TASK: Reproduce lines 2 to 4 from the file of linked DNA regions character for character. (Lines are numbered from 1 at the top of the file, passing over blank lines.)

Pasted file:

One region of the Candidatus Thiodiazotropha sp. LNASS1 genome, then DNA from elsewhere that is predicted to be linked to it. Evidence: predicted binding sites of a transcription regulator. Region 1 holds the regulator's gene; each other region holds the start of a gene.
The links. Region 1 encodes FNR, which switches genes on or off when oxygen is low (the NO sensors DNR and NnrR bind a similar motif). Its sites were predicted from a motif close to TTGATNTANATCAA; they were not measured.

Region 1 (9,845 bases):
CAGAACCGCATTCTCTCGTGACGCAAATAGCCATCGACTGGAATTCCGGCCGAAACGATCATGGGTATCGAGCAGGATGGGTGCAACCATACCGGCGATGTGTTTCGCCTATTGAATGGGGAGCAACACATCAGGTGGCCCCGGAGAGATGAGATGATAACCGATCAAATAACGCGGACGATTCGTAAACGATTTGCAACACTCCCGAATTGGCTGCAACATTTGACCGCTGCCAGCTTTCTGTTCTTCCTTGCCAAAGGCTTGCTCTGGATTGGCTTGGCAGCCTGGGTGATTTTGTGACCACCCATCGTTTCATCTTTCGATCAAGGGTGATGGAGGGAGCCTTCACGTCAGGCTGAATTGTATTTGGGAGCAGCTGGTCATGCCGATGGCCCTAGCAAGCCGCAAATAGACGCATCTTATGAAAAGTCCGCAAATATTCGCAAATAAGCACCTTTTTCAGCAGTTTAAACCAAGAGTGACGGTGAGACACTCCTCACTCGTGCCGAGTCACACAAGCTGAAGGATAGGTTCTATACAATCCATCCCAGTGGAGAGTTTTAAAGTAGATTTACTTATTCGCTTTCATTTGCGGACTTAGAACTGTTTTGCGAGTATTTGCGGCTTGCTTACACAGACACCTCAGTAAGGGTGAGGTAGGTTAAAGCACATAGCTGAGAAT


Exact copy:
The links. Region 1 encodes FNR, which switches genes on or off when oxygen is low (the NO sensors DNR and NnrR bind a similar motif). Its sites were predicted from a motif close to TTGATNTANATCAA; they were not measured.

Region 1 (9,845 bases):
CAGAACCGCATTCTCTCGTGACGCAAATAGCCATCGACTGGAATTCCGGCCGAAACGATCATGGGTATCGAGCAGGATGGGTGCAACCATACCGGCGATGTGTTTCGCCTATTGAATGGGGAGCAACACATCAGGTGGCCCCGGAGAGATGAGATGATAACCGATCAAATAACGCGGACGATTCGTAAACGATTTGCAACACTCCCGAATTGGCTGCAACATTTGACCGCTGCCAGCTTTCTGTTCTTCCTTGCCAAAGGCTTGCTCTGGATTGGCTTGGCAGCCTGGGTGATTTTGTGACCACCCATCGTTTCATCTTTCGATCAAGGGTGATGGAGGGAGCCTTCACGTCAGGCTGAATTGTATTTGGGAGCAGCTGGTCATGCCGATGGCCCTAGCAAGCCGCAAATAGACGCATCTTATGAAAAGTCCGCAAATATTCGCAAATAAGCACCTTTTTCAGCAGTTTAAACCAAGAGTGACGGTGAGACACTCCTCACTCGTGCCGAGTCACACAAGCTGAAGGATAGGTTCTATACAATCCATCCCAGTGGAGAGTTTTAAAGTAGATTTACTTATTCGCTTTCATTTGCGGACTTAGAACTGTTTTGCGAGTATTTGCGGCTTGCTTACACAGACACCTCAGTAAGGGTGAGGTAGGTTAAAGCACATAGCTGAGAAT